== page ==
Give Thanks Together: November Gratitude Reading Plan (Day 20)

(This devotional is day twenty of a 30-Day Thanksgiving Challenge. Each day includes a daily reading that will be accompanied by a post on this blog.)

Read Psalm 95

We often think of spiritual disciplines only in personal, individual terms. I should read my Bible. I should pray. I should give thanks. This is certainly important. Some people neglect personal habits and only study Scripture or pray when they’re gathering with other believers. Neither gutter is healthy. We need to prioritize seeking to know God on our own and with others. As we learn about and practice thanksgiving, we do it together. Doing so not only exalts God and emboldens our faith, but it encourages other believers.

In his book, Practices of Love, Kyle David Bennett brings out the corporate side of these rhythms of grace.

“Spiritual disciplines are practices for a community to reform its way of life together—the thoughts, attitudes, practices, and behavior of individuals, and the general lifestyle or way of living in the community.”[1]

Scan through Psalm 95 again, looking for collective terms such as “us,” “we,” and “our.” In verses 1-7 of the ESV, you’ll spot these words nine times.

Let us sing to the Lord.” (95:1)
Let us make a joyful noise to the rock of our salvation!” (95:1)
Let us come into his presence with thanksgiving.” (95:2)
Let us make a joyful noise to him with songs of praise!” (95:2)
“Oh come, let us worship and bow down;” (95:6)
Let us kneel before the Lord, our Maker!” (95:6)
“For he is our God, and we are the people of his pasture, and the sheep of his hand.” (95:7)

The Christian life is lived out in community. It’s much easier to be godly when you’re reading your Bible safely hidden away somewhere in your home. But how can you show patience, grace, kindness, mercy, and love apart from relationships. The Bible is full of “one another” commands central to the Christian walk, and you can’t do any of them in isolation. We not only need one another for our own growth, accountability, and encouragement, but we need one another as the community to pray together, share burdens together, confess sin together, rehearse and apply Scripture together, and give thanks together.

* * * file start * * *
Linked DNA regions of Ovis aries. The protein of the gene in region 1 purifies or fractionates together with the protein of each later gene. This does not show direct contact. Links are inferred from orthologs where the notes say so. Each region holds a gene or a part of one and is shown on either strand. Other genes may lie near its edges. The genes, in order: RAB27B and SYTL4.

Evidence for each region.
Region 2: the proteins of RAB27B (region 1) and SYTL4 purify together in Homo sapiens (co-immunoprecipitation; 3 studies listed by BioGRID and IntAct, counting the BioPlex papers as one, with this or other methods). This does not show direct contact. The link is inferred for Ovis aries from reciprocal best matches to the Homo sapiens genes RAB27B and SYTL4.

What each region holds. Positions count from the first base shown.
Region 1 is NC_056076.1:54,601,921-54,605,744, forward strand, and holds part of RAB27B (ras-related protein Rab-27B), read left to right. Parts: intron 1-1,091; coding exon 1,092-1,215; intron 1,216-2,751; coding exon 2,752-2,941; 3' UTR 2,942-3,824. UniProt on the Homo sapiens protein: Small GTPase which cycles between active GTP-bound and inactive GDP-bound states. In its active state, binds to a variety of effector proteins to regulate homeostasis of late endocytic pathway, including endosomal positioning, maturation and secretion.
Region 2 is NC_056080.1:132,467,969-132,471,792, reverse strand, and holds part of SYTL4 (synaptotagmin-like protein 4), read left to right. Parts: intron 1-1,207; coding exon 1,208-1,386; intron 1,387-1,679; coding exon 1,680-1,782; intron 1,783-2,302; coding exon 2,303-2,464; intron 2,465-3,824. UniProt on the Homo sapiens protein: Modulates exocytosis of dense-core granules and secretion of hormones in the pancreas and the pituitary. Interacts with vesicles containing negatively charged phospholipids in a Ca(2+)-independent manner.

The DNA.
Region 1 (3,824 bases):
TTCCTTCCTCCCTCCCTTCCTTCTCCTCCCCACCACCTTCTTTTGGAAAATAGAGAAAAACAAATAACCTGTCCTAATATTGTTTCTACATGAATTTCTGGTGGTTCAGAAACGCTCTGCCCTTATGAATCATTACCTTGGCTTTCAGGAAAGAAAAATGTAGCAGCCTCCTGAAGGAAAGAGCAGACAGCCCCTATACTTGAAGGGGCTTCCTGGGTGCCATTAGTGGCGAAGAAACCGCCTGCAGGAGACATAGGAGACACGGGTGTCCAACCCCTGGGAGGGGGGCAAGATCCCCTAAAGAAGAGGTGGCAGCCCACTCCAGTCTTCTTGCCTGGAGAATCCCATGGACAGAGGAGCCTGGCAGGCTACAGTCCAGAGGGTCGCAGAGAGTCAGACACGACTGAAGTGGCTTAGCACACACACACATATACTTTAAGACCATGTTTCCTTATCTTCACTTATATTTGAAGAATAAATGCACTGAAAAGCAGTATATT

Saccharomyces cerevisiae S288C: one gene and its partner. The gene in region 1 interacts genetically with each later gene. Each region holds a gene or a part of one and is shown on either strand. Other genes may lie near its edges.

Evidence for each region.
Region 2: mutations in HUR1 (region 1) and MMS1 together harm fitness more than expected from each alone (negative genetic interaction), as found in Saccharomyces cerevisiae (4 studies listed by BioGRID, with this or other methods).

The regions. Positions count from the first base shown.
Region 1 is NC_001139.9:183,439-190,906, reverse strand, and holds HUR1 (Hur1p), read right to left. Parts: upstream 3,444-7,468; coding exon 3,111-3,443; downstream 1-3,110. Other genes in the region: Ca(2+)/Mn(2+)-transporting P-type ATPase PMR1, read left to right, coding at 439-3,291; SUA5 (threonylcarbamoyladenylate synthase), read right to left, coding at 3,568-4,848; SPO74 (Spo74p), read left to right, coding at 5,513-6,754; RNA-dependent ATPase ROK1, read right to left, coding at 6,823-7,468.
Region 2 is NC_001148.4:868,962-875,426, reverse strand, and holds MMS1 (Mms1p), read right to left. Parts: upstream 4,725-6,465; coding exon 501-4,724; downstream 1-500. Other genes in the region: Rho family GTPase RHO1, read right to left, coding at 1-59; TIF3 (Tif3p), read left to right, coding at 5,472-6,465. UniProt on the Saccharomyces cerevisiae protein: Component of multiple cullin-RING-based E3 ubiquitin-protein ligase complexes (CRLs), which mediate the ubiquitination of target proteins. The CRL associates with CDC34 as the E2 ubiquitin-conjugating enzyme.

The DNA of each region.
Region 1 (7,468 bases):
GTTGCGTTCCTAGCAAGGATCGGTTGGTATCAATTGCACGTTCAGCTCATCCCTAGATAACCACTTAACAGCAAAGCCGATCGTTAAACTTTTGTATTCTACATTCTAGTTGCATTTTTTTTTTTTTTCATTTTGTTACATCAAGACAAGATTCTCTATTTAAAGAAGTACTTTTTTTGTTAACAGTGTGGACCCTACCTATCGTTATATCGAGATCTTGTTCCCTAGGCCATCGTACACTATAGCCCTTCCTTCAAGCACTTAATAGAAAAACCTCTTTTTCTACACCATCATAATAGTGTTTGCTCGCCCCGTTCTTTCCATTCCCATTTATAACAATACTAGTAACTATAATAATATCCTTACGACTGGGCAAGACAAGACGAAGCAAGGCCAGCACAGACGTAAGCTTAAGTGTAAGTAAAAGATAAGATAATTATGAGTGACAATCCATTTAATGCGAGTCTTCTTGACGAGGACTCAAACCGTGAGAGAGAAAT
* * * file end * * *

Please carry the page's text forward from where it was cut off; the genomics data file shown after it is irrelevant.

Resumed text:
In Psalm 95, the psalmist calls us to give thanks not only around or with one another but to one another.

Paul gives a similar command: “Let the word of Christ dwell in you richly, teaching and admonishing one another in all wisdom, singing psalms and hymns and spiritual songs, with thankfulness in your hearts to God” (Colossians 3:16). We not only meditate on the Bible for personal growth, but we do so to admonish one another with Scripture, to sing it together, and to give thanks together.

Continue to give thanks to God when alone. It’s good to record reasons for thanksgiving that might be on your phone or in your own notebook. But it’s also good to build up believers by sharing your reasons to give thanks.

Hopefully, your church does this when you gather on Sundays as you sing in thanksgiving, give thanks in prayer, and even share stories of God’s faithfulness.[2] If you’re in a Bible study, small group, discipleship group, or any other group of believers that regularly meet for encouragement, give thanks together. Cultivate this as a normal practice so you share and hear examples of God’s faithfulness, blessing, provision, and power in one another’s life. Do this as a family by starting a daily practice of sharing at least one thing you’re grateful for, maybe as you eat together or before bed. Include reasons you’re thankful and a spirit of gratitude in your everyday conversations with friends, family, neighbors, coworkers, classmates, and others you’re around.